But we’re not using the CMake / conan build system here, we are using the Python build system. How can we make them cooperate?

The json generator

Since conan 1.2.0 there is a generator called json 4 we can use to get machine-readable information about dependencies.

Here’s how we can use this json file inside our ffibuilder.

First, let’s add json to the list of conan generators:





Then, let’s re-run conan install:

$ cd cpp/python/build/default
$ conan install ../..
PROJECT: Installing /home/dmerej/src/chucknorris/cpp/ChuckNorris/conanfile.txt
sqlite3/3.21.0@dmerej/test: Already installed!
PROJECT: Generator cmake created conanbuildinfo.cmake
PROJECT: Generator json created conanbuildinfo.json

This generates a conanbuildinfo.json file looking like this:


  "dependencies": [
      "version": "3.21.0",
      "name": "sqlite3",
      "libs": [
      "include_paths": [
      "lib_paths": [

Now we can parse the json file and pass the libraries and include paths to the ffibuilder.set_source() function:

cpp_path = path.Path("../cpp/ChuckNorris").abspath()
cpp_build_path = cpp_path.joinpath("build/default")

extra_objects = []
libchucknorris_path = cpp_build_path.joinpath("lib/libchucknorris.a")

include_dirs = []

libraries = ["stdc++"]

conan_info = json.loads(cpp_build_path.joinpath("conanbuildinfo.json").text())
for dep in conan_info["dependencies"]:
    for lib_name in dep["libs"]:
        lib_filename = "lib%s.a" % lib_name
        for lib_path in dep["lib_paths"]:
            candidate = path.Path(lib_path).joinpath(lib_filename)
            if candidate.exists():
    for include_path in dep["include_paths"]:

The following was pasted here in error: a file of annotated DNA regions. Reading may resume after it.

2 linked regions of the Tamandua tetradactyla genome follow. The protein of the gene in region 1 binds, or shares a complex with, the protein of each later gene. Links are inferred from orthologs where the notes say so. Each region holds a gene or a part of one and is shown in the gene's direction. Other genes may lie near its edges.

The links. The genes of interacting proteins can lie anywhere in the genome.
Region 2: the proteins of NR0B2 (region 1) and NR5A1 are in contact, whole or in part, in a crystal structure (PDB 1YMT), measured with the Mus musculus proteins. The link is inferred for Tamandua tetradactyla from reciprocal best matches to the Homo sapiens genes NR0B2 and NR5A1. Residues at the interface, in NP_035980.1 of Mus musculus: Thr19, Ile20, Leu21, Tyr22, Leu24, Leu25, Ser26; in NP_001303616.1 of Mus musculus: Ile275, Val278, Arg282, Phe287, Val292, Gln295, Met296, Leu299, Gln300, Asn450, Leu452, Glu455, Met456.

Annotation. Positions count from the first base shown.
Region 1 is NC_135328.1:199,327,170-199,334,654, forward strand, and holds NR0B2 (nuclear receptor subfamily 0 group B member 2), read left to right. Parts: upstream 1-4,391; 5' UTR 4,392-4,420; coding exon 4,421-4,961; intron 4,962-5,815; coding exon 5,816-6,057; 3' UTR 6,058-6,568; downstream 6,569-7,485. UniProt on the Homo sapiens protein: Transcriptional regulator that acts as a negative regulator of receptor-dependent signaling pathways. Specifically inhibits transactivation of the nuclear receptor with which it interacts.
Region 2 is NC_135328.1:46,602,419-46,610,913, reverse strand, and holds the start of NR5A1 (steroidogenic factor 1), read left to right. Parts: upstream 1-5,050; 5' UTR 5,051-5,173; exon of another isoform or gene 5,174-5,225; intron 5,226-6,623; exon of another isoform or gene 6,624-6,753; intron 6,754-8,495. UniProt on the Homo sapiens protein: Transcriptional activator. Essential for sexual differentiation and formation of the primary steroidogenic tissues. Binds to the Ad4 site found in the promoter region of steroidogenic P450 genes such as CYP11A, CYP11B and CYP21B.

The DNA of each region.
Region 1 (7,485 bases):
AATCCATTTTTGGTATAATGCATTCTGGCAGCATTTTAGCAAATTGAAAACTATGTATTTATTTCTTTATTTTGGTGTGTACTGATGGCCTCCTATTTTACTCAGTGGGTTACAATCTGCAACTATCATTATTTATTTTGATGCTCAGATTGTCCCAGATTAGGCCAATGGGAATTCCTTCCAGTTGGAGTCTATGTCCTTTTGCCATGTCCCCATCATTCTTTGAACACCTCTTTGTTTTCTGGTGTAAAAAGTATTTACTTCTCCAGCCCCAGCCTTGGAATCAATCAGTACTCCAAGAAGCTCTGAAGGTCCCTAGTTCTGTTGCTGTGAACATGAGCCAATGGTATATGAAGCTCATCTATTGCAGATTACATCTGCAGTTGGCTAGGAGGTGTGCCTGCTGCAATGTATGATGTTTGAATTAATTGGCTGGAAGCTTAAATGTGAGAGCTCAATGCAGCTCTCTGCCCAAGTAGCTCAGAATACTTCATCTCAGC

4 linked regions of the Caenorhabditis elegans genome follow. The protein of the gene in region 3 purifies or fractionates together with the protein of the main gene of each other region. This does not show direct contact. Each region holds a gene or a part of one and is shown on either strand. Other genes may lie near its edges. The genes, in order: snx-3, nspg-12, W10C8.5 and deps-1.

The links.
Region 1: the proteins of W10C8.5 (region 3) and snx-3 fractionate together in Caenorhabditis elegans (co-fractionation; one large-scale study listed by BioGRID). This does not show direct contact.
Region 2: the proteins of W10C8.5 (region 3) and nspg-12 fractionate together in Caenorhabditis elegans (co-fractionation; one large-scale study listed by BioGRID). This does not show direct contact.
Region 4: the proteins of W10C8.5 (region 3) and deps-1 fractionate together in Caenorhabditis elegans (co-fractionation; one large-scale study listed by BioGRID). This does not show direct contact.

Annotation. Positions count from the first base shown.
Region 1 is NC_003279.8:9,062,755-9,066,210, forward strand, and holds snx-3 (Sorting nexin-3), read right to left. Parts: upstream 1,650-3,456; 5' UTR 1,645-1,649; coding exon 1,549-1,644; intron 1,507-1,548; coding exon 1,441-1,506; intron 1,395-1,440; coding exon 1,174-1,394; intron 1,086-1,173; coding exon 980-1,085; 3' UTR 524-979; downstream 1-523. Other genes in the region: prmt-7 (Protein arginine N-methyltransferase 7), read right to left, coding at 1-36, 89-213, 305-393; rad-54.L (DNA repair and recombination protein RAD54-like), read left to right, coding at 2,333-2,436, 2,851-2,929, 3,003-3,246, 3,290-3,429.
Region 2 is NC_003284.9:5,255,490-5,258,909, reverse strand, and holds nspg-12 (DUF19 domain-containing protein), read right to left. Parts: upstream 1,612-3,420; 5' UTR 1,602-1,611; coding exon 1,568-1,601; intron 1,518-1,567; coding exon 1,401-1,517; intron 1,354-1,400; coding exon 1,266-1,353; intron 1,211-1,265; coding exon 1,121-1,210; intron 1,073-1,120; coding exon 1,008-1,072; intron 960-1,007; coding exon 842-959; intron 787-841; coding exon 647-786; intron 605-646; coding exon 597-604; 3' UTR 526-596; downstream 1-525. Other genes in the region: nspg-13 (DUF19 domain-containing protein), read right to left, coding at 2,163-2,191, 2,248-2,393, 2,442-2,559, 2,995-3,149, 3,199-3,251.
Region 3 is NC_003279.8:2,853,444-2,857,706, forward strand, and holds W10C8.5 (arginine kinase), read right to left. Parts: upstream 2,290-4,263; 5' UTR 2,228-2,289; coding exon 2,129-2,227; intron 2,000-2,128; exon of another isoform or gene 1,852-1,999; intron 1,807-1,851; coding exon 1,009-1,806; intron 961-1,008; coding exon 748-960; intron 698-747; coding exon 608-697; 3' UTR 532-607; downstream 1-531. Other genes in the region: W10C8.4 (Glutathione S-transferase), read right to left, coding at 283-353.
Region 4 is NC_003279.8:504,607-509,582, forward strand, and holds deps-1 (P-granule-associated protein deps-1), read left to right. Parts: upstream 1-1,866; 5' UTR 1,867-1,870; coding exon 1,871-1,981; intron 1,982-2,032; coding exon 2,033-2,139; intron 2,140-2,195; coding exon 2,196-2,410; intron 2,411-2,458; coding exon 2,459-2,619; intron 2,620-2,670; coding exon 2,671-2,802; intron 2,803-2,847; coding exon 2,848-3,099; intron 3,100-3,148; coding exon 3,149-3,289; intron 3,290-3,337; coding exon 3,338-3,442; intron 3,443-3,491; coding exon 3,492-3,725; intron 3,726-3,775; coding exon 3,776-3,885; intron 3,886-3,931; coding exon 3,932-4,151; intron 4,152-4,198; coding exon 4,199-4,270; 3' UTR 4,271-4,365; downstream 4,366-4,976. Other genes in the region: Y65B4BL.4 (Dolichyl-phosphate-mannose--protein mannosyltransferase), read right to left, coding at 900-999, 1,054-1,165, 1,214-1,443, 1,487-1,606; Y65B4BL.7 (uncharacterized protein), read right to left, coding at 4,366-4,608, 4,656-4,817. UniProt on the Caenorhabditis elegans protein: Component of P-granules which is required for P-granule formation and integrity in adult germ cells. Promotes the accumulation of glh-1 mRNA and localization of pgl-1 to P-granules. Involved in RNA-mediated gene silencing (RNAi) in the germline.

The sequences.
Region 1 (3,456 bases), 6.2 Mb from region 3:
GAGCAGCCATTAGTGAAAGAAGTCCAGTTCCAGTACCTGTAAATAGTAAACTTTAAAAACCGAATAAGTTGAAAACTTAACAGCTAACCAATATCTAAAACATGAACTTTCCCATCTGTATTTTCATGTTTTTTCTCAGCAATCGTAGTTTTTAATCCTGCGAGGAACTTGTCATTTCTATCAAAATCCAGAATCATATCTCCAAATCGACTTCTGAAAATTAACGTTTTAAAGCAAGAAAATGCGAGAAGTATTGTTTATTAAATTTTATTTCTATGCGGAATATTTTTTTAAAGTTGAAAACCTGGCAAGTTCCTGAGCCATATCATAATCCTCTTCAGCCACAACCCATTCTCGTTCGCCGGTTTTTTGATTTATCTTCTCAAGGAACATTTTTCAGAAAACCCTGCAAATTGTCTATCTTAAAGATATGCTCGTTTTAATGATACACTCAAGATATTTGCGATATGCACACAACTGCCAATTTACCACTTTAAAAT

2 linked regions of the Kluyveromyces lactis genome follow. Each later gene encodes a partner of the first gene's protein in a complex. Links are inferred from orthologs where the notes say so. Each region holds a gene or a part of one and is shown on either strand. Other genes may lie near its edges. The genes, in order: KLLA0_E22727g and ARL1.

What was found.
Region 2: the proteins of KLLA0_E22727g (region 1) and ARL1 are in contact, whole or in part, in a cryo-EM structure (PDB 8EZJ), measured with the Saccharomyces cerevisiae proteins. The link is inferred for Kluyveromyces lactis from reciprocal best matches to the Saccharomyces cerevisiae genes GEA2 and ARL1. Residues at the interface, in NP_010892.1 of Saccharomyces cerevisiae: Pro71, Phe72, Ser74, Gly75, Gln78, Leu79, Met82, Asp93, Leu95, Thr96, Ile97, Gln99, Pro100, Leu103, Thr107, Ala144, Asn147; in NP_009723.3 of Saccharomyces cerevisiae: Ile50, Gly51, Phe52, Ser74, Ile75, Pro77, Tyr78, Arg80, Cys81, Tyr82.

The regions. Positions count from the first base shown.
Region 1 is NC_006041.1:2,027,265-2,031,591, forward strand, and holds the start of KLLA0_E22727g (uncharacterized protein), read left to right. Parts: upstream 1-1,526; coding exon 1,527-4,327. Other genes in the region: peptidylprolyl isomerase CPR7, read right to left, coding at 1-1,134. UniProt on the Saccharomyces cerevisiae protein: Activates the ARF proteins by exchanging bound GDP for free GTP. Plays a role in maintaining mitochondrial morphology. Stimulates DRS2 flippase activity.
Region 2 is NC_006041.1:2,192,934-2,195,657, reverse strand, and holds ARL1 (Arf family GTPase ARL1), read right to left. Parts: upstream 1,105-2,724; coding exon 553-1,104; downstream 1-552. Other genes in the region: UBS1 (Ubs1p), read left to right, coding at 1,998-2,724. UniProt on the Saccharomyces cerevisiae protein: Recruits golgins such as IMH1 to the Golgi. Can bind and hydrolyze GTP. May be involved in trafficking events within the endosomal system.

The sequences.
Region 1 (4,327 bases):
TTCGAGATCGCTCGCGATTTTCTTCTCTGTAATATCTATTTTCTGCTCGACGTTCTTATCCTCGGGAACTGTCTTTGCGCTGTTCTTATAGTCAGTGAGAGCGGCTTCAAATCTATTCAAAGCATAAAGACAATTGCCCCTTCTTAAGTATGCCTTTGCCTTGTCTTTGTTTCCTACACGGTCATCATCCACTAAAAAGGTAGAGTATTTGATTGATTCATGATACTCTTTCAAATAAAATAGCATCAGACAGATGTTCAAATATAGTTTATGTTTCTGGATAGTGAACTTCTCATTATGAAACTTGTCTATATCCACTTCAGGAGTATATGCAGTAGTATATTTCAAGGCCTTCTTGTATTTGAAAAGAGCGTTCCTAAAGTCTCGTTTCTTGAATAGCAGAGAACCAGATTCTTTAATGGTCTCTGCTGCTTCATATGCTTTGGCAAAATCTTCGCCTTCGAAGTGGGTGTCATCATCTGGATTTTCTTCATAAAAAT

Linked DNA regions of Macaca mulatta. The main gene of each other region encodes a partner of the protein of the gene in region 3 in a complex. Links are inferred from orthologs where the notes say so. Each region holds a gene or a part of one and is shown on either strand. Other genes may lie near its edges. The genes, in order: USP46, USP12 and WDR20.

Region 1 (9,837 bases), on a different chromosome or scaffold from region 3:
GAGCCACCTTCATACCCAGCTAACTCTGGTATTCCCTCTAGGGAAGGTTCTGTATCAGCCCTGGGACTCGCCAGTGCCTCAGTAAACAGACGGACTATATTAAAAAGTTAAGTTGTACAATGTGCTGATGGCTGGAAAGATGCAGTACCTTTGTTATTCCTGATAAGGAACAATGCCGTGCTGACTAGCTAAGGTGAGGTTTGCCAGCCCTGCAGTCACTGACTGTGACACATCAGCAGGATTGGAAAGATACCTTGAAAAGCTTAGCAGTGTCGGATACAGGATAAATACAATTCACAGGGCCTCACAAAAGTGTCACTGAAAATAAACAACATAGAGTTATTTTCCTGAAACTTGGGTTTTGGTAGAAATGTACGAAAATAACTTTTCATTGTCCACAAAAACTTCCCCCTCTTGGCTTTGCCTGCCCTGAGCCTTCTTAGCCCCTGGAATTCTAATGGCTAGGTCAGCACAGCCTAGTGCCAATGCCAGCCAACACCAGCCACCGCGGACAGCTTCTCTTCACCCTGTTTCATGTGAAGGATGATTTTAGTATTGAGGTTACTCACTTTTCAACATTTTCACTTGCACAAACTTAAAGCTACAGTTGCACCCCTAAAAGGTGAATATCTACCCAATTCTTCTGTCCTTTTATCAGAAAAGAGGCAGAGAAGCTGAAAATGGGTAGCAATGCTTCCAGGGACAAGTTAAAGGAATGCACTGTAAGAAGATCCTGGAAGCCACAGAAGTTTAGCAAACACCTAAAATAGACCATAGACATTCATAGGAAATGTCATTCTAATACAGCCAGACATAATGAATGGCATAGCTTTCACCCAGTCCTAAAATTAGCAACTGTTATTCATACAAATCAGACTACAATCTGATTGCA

#include <chucknorris.h>


And now everything works as expected:

$ python3 clean develop
$ python
There are no weapons of mass destruction in Iraq, Chuck Norris lives in Oklahoma.

We can even build a pre-compiled wheel that other people can use it without need to compile the chucknorris project themselves:

On the developer machine:

$ python bdist_wheel
running build_ext
building '_chucknorris' extension
creating 'dist/chucknorris-0.1-cp36-cp36m-linux_x86_64.whl' and adding '.' to it

On an other machine:

$ pip install chucknorris-0.1-cp36-cp36m-linux_x86_64.whl
$ python -c 'import chucknorris; chucknorris.main()'

For this to work, the other user will need to be on Linux, have a compatible C++ library and the same version of Python, but as far as distribution of binaries on Linux usually go, isn’t this nice?

There’s an entire blog post to be written about distribution of pre-compiled Python binary modules, but enough about Python for now :)

See you next time, where we’ll use everything we learned there and start porting Chuck Norris to Android.

  1. ffibuilder.set_source() uses the same API as the distutils Extension class. [return]
  2. This also means you should really have at least one executable to test every shared library you write, but you already knew that, right? [return]
  3. Not sure what the best move is here. If you have an opinion on it, please let me know. PS: I know we could also use static linking, but I’m saving that for the part where we build ChuckNorris on Android. [return]
  4. Disclaimer: the json generator feature was added by yours truly. [return]

Thanks for reading this far :)